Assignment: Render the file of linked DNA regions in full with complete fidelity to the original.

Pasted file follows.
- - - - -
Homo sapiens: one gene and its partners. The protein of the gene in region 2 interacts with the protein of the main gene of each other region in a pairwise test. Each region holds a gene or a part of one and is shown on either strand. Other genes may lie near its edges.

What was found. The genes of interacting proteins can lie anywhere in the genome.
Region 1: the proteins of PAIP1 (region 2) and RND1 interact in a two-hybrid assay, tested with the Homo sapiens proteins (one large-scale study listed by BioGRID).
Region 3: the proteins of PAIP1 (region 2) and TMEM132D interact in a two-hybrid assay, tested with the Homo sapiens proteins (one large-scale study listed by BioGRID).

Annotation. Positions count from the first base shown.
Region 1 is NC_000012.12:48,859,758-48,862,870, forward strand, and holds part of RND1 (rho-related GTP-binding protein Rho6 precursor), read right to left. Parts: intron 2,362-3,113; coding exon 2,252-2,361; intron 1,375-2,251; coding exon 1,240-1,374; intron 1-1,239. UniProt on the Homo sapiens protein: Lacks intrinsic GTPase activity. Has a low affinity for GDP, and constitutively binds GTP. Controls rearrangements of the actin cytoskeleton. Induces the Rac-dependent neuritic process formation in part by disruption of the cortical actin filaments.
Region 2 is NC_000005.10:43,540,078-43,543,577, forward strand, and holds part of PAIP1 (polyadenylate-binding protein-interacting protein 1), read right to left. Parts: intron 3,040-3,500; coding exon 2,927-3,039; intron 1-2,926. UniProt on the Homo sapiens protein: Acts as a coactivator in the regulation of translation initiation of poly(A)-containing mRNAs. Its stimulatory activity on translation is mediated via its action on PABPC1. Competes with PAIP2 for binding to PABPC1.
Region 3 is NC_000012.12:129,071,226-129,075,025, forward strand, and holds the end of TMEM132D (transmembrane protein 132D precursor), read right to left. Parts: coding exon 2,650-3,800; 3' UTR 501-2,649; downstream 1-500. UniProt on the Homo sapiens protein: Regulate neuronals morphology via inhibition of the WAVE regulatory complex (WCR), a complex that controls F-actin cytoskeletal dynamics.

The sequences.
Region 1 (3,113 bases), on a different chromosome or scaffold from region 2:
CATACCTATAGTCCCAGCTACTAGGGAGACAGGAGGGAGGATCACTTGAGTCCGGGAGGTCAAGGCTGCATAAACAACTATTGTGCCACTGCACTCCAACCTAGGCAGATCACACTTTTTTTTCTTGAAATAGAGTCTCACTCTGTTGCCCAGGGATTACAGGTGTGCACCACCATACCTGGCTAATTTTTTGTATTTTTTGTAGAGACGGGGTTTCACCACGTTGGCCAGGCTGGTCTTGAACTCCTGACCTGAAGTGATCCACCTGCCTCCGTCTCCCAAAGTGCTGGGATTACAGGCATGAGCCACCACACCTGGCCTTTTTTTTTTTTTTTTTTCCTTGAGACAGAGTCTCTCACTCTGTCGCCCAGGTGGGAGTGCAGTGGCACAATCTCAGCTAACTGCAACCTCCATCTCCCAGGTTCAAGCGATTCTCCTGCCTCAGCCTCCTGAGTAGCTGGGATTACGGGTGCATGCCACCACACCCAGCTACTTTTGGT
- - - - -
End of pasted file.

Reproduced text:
Homo sapiens: one gene and its partners. The protein of the gene in region 2 interacts with the protein of the main gene of each other region in a pairwise test. Each region holds a gene or a part of one and is shown on either strand. Other genes may lie near its edges.

What was found. The genes of interacting proteins can lie anywhere in the genome.
Region 1: the proteins of PAIP1 (region 2) and RND1 interact in a two-hybrid assay, tested with the Homo sapiens proteins (one large-scale study listed by BioGRID).
Region 3: the proteins of PAIP1 (region 2) and TMEM132D interact in a two-hybrid assay, tested with the Homo sapiens proteins (one large-scale study listed by BioGRID).

Annotation. Positions count from the first base shown.
Region 1 is NC_000012.12:48,859,758-48,862,870, forward strand, and holds part of RND1 (rho-related GTP-binding protein Rho6 precursor), read right to left. Parts: intron 2,362-3,113; coding exon 2,252-2,361; intron 1,375-2,251; coding exon 1,240-1,374; intron 1-1,239. UniProt on the Homo sapiens protein: Lacks intrinsic GTPase activity. Has a low affinity for GDP, and constitutively binds GTP. Controls rearrangements of the actin cytoskeleton. Induces the Rac-dependent neuritic process formation in part by disruption of the cortical actin filaments.
Region 2 is NC_000005.10:43,540,078-43,543,577, forward strand, and holds part of PAIP1 (polyadenylate-binding protein-interacting protein 1), read right to left. Parts: intron 3,040-3,500; coding exon 2,927-3,039; intron 1-2,926. UniProt on the Homo sapiens protein: Acts as a coactivator in the regulation of translation initiation of poly(A)-containing mRNAs. Its stimulatory activity on translation is mediated via its action on PABPC1. Competes with PAIP2 for binding to PABPC1.
Region 3 is NC_000012.12:129,071,226-129,075,025, forward strand, and holds the end of TMEM132D (transmembrane protein 132D precursor), read right to left. Parts: coding exon 2,650-3,800; 3' UTR 501-2,649; downstream 1-500. UniProt on the Homo sapiens protein: Regulate neuronals morphology via inhibition of the WAVE regulatory complex (WCR), a complex that controls F-actin cytoskeletal dynamics.

The sequences.
Region 1 (3,113 bases), on a different chromosome or scaffold from region 2:
CATACCTATAGTCCCAGCTACTAGGGAGACAGGAGGGAGGATCACTTGAGTCCGGGAGGTCAAGGCTGCATAAACAACTATTGTGCCACTGCACTCCAACCTAGGCAGATCACACTTTTTTTTCTTGAAATAGAGTCTCACTCTGTTGCCCAGGGATTACAGGTGTGCACCACCATACCTGGCTAATTTTTTGTATTTTTTGTAGAGACGGGGTTTCACCACGTTGGCCAGGCTGGTCTTGAACTCCTGACCTGAAGTGATCCACCTGCCTCCGTCTCCCAAAGTGCTGGGATTACAGGCATGAGCCACCACACCTGGCCTTTTTTTTTTTTTTTTTTCCTTGAGACAGAGTCTCTCACTCTGTCGCCCAGGTGGGAGTGCAGTGGCACAATCTCAGCTAACTGCAACCTCCATCTCCCAGGTTCAAGCGATTCTCCTGCCTCAGCCTCCTGAGTAGCTGGGATTACGGGTGCATGCCACCACACCCAGCTACTTTTGGT